ROSEMONT, Ill., April 16, 2018 /PRNewswire-USNewswire/ -- Vitamin D contributes to many important functions in the body, including the absorption of calcium and improvement of bone strength. According to a new review article published in the April 15, 2018, issue of the Journal of the American Academy of Orthopaedic Surgeons (JAAOS), vitamin D supplements help to increase muscle strength in athletes who are vitamin D deficient. Higher vitamin D levels have also been linked to reducing injury and improving athletic performance.
"Vitamin D deficiency commonly affects many people around the world," said lead study author and orthopaedic surgeon Geoffrey D. Abrams, MD. "With higher serum levels of vitamin D playing a role in muscle strength, injury prevention, and sports performance, it's essential for individuals to take necessary steps to ensure they're getting an adequate amount of vitamin D intake, whether through direct sunlight or other sources including fish, eggs, fortified dairy products, and dietary supplements. Studies also have shown that daily vitamin D supplements are proven to be more effective than weekly or monthly doses."
Vitamin D is measured using the 25-hydroxy vitamin D test using nanomoles per liter (nmol/L) or nanograms per milliliter (ng/mL). According to the Endocrine Society's clinical practice guideline for the evaluation, prevention, and treatment of vitamin D deficiency,
- less than 20 ng/mL (50 nmol/L) is deficient,
- 21 to 29 ng/mL (50 to 75 nmol/L) is insufficient, and
- 30 ng/mL (75 nmol/L) is considered a normal level.
People with very low vitamin D blood levels may be more likely to experience muscle cramps, bone pain, or joint pain. The review article authors highlight findings across several studies to determine the effect of vitamin D in three categories:
- Muscle Strength. One study examined 310 participants with an average age of 24 years. Participants had a mean vitamin D level of 12.3 ng/mL and received either vitamin D3 or placebo supplements. Their upper and lower body strength were assessed with isokinetic dynamometers, a tool used to test the performance of different muscle groups. Results found that vitamin D supplementation in these athletes resulted in increased upper and lower body strength.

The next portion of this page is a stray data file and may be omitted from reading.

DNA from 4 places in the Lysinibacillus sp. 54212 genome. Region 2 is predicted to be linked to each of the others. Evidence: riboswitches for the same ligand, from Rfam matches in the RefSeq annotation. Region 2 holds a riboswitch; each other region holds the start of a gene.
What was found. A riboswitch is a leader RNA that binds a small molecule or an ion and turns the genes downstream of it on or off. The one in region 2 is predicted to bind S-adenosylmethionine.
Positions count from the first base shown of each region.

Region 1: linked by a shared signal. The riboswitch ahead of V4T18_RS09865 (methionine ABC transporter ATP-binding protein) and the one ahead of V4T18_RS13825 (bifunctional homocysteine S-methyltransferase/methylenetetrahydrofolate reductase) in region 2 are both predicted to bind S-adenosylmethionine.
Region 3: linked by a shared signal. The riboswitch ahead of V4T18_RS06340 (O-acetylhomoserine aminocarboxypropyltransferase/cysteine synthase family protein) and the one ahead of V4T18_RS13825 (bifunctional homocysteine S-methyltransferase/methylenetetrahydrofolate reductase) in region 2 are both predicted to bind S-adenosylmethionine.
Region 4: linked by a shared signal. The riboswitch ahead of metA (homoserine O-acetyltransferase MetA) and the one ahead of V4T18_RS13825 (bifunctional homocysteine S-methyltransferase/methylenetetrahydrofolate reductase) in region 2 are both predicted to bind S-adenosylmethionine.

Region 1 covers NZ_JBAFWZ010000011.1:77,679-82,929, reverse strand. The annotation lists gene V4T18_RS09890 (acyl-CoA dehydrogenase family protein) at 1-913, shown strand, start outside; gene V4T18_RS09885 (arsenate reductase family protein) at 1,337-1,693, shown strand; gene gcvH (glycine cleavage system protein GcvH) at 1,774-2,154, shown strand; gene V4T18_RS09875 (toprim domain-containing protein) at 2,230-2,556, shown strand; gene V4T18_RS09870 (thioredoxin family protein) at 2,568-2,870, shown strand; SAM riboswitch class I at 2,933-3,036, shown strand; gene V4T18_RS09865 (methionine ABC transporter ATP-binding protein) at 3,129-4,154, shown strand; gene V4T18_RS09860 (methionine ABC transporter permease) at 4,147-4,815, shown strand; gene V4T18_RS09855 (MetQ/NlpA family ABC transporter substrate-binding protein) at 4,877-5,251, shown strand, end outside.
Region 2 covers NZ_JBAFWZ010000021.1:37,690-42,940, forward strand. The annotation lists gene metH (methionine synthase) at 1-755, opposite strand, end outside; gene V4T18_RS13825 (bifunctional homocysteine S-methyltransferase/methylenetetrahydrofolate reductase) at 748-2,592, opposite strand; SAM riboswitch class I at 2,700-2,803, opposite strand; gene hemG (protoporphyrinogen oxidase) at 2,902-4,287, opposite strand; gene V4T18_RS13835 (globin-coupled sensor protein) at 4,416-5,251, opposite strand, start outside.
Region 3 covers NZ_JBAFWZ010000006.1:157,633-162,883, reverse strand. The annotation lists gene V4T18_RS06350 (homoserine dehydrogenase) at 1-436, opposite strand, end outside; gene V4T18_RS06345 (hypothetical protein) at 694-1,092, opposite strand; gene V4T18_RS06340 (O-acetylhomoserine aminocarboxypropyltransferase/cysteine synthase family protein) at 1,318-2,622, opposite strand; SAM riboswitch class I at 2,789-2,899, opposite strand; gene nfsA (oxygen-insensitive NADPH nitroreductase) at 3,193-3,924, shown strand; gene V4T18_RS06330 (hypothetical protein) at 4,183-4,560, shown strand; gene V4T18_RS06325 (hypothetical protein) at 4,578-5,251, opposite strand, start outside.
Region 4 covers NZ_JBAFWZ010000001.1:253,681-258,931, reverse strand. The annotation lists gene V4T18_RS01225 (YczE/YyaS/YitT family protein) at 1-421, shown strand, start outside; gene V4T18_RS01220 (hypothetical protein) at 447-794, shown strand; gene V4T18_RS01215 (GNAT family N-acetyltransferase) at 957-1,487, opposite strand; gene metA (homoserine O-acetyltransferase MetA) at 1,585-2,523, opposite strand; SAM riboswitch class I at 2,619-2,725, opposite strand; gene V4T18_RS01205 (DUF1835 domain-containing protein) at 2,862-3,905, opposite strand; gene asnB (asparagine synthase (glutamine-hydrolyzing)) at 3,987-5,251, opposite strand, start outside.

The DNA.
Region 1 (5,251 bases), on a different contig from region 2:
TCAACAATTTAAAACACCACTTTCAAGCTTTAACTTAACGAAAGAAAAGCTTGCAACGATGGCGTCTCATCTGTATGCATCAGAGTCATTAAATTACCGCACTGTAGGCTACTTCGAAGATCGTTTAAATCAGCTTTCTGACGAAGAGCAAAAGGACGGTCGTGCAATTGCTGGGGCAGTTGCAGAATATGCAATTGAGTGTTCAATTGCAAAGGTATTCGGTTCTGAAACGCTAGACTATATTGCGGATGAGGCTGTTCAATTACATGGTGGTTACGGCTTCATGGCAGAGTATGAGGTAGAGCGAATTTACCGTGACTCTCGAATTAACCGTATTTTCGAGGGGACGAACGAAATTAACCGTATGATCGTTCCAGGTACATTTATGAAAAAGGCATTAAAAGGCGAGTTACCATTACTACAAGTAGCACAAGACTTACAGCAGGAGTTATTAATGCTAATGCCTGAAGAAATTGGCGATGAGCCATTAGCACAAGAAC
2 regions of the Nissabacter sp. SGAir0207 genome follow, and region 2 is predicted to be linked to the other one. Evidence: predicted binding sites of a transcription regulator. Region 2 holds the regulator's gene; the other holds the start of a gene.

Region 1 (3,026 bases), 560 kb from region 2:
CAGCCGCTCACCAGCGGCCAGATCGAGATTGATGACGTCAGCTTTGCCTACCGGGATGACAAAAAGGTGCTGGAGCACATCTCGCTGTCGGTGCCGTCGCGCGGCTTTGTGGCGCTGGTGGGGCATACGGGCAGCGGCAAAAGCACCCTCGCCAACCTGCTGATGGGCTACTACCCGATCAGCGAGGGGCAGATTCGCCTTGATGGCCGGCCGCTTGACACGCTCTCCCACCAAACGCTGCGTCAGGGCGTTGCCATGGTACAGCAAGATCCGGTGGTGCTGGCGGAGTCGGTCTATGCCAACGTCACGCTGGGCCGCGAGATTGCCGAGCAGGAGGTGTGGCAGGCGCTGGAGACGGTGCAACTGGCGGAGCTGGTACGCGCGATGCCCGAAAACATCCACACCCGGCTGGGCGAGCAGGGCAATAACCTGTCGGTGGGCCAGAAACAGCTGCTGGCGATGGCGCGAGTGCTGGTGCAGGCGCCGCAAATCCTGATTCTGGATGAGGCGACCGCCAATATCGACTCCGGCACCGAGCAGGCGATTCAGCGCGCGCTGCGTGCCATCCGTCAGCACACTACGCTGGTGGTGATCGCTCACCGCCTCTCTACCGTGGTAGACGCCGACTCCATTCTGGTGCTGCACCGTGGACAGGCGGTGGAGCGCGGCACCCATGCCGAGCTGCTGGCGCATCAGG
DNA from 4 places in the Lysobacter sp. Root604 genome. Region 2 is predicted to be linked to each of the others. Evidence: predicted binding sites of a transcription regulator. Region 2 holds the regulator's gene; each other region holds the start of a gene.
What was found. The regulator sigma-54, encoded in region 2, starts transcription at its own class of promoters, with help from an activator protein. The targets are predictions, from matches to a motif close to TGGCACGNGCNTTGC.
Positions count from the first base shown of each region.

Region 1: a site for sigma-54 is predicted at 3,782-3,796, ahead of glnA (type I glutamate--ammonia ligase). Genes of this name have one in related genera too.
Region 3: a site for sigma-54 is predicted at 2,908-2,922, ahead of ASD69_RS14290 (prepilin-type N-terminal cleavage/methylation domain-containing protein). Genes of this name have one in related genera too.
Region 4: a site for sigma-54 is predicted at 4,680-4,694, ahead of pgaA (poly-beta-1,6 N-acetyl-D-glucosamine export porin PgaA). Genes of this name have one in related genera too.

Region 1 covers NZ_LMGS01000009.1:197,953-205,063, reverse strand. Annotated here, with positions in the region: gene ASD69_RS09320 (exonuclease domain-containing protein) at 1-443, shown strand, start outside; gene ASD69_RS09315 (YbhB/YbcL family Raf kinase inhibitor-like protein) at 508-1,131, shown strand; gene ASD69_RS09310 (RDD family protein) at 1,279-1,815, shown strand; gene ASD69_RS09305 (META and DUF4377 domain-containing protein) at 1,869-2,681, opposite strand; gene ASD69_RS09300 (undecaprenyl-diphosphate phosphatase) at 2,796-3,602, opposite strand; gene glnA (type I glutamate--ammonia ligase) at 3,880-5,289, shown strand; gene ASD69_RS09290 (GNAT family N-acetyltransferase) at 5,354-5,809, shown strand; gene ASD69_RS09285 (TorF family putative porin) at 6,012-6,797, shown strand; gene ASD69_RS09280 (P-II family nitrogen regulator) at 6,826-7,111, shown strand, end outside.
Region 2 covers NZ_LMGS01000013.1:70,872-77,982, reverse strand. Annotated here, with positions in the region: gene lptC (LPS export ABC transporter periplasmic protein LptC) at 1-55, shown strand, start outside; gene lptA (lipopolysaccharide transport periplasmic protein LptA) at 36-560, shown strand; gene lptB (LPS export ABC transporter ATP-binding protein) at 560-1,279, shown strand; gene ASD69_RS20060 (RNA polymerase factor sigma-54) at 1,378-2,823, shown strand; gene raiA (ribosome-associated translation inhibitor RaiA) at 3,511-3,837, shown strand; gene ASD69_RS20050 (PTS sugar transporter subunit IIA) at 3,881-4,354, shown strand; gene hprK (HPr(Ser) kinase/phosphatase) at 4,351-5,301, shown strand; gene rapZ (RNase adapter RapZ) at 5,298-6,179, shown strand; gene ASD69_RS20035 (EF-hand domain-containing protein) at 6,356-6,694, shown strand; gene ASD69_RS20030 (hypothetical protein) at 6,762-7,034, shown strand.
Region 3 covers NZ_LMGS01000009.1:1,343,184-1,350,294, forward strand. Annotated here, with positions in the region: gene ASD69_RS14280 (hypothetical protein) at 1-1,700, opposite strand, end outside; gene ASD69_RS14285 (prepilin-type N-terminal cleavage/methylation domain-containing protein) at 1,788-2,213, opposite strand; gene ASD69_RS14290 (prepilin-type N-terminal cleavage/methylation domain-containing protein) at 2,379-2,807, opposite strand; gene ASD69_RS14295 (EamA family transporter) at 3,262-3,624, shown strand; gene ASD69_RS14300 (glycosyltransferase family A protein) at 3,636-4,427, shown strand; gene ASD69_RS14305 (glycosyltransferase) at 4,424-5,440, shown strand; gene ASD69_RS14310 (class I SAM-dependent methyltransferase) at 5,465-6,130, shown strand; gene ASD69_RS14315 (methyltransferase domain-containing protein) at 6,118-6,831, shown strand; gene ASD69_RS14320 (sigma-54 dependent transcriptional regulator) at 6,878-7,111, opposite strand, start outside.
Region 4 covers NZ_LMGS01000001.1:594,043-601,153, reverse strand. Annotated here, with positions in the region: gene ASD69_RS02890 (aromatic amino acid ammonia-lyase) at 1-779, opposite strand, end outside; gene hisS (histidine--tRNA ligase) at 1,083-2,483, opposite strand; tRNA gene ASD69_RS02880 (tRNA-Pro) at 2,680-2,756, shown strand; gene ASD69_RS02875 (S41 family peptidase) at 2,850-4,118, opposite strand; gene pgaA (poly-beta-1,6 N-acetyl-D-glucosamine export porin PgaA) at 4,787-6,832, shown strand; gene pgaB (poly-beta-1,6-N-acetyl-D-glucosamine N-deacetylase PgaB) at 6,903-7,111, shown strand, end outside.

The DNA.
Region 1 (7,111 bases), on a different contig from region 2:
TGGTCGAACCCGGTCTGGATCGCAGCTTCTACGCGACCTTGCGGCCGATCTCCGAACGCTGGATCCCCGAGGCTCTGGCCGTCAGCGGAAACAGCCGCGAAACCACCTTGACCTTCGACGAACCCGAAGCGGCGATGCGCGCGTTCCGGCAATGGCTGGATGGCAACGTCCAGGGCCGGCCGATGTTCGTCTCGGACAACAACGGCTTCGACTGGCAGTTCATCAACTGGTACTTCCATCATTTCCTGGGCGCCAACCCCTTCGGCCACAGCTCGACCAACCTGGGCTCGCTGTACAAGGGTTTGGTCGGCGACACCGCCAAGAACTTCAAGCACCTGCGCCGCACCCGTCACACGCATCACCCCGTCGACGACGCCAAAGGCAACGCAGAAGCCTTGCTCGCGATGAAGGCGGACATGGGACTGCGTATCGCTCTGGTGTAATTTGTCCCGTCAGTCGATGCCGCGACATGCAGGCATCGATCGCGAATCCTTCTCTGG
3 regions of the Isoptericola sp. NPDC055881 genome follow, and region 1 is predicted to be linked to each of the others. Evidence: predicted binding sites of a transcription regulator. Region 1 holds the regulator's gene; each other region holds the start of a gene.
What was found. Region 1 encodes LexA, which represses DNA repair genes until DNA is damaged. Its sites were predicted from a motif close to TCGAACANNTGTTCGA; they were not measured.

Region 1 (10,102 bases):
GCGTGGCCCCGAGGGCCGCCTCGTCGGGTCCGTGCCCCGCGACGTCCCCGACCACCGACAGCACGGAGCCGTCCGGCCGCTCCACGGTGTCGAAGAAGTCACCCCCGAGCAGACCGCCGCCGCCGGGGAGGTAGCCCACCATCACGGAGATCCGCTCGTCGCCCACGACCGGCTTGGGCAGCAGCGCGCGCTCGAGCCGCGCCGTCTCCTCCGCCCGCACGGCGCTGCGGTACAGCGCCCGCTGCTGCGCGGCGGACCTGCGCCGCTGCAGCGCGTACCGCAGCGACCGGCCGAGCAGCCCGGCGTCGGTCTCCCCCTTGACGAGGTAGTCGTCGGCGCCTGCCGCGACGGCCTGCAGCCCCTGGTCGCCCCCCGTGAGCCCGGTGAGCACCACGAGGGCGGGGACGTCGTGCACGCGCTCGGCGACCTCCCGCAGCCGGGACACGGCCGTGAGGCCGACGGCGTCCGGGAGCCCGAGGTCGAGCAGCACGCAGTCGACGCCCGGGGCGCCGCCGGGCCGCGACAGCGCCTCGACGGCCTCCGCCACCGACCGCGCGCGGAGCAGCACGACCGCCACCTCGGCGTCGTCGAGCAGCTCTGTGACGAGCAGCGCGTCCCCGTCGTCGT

- Sports Performance. Another study investigated the effect of vitamin D on sports performance by looking at 80 American professional football players and their ability to obtain a professional contract. Seventy-seven percent of these athletes were vitamin D deficient or insufficient. The authors of that study found a statistically significant correlation between lower vitamin D levels and the athlete's release from a team due to poor performance or injury before the start of the regular season. An additional study assessed the effect of vitamin D on a group of athletes who received 5,000 International Units (IU) per day of vitamin D over an 8-week period. Seventy percent of these athletes had a vitamin D level of less than 20 ng/mL. Findings for this study showed that the group receiving vitamin D supplementation had increased vertical jump heights throughout the study, whereas the placebo group experienced no change.
- The risk of injury. Another study looked at 1,000 Royal Marine recruits in the United Kingdom to evaluate the association between vitamin D levels and risk of stress fracture. The study identified 92 stress fractures and found that recruits with vitamin D levels of less than 20 ng/mL had a 60 percent higher incidence of stress fractures than recruits with greater vitamin D concentrations.
"While vitamin D supplementation improves function and decreases fracture risk in people who are vitamin D deficient, it's important for individuals to be aware of the safe dosage amount, which varies with age and the status of an individual's current vitamin D level," explains Dr. Abrams. "We are not advocating for athletes to take additional vitamin D without first speaking with a doctor."
From the Department of Orthopaedic Surgery (Dr. Abrams and Dr. Safran) and the Department of Medicine, Division of Endocrinology, Gerontology, and Metabolism (Dr. Feldman), Stanford University School of Medicine, Palo Alto, CA, and VA Palo Alto Healthcare System, Palo Alto (Dr. Abrams). J Am Acad Orthop Surg 2018;26(8):278–285 DOI: 10.5435/JAAOS-D-16-00464 Copyright 2018 by the American Academy of Orthopaedic Surgeons.
SOURCE American Academy of Orthopaedic Surgeons